• Sharpener. Whether you have a sharpening wheel or you use a handheld sharpener, don’t forget to use it. Keeping your blades sharp will minimize the force needed to cut through a branch and it will assure a clean cut.
  • Disinfectant. You should use disinfectant regularly on your tool blades, but especially if you know you have used your tools on an infected plant. Disinfectant will assure that you don’t spread the disease to the healthy plant you prune next.

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A basic pruning cut should always be made above an outward facing bud. The bud is a little harder to see in the fall and winter compared to the spring when the bud starts to swell. Look for the leaf scar where the leaf was growing last season and right above it is the bud. Make the cut at a 45-degree angle away from the bud. 

Fall Pruning

Fall pruning of roses is a somewhat controversial topic. Some gardeners feel pruning should only be done in the spring, while others believe in fall pruning. Probably a combination of both is best. At least pruning any dead, broken or diseased branches should be done in fall. 

Pruning roses in fall, especially in the northern part of the country, is preparation for the dormant period of winter. Make sure you prune late enough that your pruning doesn’t stimulate the plant to send out tender shoots that can’t survive in winter. Start by removing any remaining leaves or flowers from the plant. This allows you to clearly see all the branches and make pruning decisions.

closeup shears cutting rose shoot

Next, remove any damaged branches or diseased branches. These are easy to see and they have to go. Be sure that any diseased branches are removed down the cane far enough to be in a healthy cane. If there is a darker color in the cut edge, cut again lower down on the cane. That color could indicate the leading edge of the disease, and if you leave it, it will continue down the cane. The cut edge should be all white or pale green. Once you have removed all the diseased and damaged canes, look for any long spindly canes. These will be whipped around in the winter wind and could damage stronger canes. The rule of thumb is to remove all canes that are thinner than a pencil.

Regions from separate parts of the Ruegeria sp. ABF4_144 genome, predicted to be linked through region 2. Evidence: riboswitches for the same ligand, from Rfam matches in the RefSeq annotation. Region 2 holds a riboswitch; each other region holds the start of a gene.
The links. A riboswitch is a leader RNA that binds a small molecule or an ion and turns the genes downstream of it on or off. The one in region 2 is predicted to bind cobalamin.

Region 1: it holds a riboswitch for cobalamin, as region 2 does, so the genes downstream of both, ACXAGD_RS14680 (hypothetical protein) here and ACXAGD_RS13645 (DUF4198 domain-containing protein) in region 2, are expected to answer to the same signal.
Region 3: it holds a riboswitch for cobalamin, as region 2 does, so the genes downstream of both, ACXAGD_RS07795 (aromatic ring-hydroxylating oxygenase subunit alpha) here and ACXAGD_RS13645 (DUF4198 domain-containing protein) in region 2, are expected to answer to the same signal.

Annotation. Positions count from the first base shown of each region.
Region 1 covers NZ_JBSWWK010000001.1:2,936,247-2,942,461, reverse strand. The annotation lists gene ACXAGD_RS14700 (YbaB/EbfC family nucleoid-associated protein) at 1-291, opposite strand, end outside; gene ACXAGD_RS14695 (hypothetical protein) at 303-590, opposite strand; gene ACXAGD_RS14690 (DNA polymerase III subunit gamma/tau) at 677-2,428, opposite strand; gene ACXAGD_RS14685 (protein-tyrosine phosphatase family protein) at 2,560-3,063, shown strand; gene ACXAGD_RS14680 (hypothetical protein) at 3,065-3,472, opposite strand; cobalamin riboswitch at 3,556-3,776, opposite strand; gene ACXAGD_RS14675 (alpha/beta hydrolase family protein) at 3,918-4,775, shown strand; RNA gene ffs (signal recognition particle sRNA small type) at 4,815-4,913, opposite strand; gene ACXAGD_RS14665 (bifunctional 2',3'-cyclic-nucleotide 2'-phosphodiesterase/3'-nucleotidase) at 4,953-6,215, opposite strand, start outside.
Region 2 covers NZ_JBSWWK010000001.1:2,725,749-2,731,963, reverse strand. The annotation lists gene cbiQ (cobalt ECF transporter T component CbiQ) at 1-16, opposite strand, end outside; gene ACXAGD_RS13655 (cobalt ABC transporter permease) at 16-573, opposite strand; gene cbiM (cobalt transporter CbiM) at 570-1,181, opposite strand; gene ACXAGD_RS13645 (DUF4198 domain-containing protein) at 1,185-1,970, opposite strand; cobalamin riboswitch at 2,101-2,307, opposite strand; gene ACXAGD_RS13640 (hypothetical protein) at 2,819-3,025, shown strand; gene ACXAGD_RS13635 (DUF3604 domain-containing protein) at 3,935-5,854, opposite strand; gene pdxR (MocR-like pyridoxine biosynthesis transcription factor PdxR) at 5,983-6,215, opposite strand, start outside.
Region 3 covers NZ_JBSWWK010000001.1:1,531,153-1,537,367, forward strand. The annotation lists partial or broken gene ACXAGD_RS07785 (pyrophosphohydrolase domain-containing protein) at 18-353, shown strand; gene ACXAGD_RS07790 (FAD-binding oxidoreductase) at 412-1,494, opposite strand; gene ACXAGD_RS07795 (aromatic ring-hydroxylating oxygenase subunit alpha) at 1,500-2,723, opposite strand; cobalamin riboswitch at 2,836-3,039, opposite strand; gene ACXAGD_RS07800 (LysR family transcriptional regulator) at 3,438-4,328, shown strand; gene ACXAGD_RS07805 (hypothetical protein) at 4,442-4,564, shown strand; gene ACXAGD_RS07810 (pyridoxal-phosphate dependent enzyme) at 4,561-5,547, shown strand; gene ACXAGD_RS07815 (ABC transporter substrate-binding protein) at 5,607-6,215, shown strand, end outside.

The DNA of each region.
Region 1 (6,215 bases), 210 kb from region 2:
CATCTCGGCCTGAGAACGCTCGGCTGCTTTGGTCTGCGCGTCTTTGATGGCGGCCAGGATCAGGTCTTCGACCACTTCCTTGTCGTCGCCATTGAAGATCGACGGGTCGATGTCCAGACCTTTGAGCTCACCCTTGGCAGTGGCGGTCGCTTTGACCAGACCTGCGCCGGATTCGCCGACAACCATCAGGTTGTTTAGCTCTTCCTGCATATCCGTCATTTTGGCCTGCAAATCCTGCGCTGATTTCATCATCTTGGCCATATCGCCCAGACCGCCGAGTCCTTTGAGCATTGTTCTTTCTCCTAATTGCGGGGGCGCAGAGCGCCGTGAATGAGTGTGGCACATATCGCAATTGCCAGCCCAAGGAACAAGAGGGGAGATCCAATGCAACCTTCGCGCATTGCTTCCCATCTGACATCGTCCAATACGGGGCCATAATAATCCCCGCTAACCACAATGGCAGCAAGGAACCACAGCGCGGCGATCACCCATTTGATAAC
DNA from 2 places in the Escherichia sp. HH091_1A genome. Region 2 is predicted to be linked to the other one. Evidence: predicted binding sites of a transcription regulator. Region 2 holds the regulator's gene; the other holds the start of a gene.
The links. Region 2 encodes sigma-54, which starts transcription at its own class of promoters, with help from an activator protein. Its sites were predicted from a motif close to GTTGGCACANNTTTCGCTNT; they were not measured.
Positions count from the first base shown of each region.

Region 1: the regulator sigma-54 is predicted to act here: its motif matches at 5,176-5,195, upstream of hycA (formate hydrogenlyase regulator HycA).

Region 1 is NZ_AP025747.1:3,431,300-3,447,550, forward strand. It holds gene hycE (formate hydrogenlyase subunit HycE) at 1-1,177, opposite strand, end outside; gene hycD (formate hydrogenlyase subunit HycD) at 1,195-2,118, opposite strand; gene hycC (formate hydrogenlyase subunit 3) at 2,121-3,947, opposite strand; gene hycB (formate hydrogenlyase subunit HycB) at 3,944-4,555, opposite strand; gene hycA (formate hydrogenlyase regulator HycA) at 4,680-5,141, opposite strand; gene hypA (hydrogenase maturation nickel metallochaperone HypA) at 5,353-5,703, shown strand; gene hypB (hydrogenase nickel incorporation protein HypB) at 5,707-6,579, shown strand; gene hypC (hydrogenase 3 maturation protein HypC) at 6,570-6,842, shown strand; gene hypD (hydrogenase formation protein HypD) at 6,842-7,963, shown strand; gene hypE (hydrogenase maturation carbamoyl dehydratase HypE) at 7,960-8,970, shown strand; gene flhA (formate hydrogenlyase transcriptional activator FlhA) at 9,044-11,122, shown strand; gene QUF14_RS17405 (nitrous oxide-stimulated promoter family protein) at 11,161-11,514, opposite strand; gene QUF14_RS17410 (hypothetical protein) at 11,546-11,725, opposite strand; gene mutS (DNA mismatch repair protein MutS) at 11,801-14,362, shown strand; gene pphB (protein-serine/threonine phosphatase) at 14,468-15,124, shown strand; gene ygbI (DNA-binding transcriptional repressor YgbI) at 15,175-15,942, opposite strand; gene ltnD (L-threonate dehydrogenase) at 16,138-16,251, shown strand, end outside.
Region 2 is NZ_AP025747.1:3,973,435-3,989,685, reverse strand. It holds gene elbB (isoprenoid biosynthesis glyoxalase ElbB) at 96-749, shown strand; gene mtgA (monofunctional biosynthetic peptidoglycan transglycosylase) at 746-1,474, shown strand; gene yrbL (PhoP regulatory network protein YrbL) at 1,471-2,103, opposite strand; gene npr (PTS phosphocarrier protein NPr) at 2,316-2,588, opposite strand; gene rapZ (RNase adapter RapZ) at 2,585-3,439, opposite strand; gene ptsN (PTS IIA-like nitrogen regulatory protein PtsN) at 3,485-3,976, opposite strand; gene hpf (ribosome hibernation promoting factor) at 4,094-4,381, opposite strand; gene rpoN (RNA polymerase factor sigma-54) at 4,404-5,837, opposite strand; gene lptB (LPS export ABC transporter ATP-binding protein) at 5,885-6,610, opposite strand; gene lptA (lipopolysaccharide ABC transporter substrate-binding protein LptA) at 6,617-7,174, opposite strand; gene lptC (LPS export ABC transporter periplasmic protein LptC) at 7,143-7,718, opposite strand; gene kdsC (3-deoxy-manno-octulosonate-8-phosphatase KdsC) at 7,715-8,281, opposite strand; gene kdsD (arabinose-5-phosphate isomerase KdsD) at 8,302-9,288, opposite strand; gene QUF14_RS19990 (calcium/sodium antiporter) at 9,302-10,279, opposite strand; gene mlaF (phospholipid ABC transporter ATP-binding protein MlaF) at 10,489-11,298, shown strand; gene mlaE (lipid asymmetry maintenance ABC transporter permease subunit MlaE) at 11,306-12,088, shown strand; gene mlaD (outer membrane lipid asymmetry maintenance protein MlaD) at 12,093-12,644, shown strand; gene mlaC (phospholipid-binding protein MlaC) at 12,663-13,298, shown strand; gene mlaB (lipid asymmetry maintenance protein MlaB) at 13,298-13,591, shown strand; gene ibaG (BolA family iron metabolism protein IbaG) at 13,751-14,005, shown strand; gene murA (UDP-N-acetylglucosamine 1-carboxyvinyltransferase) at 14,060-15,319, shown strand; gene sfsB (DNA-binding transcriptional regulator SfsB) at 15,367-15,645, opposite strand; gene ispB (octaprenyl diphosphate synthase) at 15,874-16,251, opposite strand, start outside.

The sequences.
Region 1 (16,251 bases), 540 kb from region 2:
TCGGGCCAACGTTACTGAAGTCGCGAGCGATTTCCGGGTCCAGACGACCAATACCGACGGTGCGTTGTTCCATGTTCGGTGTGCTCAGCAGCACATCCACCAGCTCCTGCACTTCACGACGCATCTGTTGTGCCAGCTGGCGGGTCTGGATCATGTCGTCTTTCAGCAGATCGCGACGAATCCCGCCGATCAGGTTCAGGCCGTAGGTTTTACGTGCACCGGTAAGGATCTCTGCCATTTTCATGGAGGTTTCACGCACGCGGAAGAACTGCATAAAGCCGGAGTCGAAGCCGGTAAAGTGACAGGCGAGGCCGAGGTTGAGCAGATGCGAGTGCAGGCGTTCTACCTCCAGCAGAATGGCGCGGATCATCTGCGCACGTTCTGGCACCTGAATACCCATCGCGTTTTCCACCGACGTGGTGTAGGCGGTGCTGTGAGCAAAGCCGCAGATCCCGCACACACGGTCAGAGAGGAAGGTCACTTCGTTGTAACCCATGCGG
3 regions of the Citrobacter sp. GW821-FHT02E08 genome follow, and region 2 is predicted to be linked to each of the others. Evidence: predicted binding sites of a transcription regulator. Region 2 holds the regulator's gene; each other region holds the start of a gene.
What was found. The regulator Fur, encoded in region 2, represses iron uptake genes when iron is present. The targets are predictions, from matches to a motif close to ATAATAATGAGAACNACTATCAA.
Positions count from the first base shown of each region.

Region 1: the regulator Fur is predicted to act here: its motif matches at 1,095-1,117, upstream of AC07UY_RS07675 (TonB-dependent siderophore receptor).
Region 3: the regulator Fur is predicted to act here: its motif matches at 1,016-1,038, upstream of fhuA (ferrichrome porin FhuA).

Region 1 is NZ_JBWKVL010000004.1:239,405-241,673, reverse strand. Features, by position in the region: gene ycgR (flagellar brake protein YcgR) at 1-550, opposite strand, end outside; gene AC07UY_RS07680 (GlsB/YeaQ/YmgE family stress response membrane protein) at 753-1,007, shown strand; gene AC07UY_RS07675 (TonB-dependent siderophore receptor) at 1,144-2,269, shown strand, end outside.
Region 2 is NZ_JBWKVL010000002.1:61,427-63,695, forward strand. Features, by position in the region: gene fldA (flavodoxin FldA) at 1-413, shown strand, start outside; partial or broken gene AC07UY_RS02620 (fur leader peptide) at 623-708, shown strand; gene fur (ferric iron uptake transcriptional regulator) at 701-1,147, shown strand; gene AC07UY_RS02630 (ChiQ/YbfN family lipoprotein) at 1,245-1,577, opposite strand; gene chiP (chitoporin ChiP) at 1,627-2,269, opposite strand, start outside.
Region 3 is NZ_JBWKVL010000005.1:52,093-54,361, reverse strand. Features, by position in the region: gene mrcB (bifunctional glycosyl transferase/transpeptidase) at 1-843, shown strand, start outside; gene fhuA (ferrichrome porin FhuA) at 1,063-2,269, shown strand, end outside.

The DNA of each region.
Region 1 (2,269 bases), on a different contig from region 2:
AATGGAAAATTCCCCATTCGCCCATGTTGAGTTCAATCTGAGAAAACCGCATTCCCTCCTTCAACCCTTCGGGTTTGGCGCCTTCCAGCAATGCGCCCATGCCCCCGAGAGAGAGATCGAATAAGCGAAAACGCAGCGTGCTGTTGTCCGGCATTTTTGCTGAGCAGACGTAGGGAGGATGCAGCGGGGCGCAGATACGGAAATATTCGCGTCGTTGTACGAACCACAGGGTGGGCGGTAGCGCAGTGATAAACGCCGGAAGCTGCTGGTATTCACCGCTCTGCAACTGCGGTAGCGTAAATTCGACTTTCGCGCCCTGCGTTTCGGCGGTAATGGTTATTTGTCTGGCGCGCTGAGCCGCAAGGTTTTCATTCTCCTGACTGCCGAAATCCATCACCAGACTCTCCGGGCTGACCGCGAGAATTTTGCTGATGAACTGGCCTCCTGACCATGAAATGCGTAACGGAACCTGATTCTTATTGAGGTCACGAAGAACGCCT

All the pruning you did up to now was obvious and necessary. The next stage will require some decisions. Look for any canes that are crossing over each other or rubbing against each other. This will cause scarring and could be an opening for disease to enter your rose. Decide if one or both should be removed. Remove any that have already been damaged, but if you are debating on the second branch, leave it for now. You have a second chance with spring pruning. If you live up North, you may have to contend with winter kill, so being conservative with pruning in the fall is justified. Remember to maintain the basic vase shape with an open center to allow good air circulation and allow winter wind to blow through with minimal impact on the rose.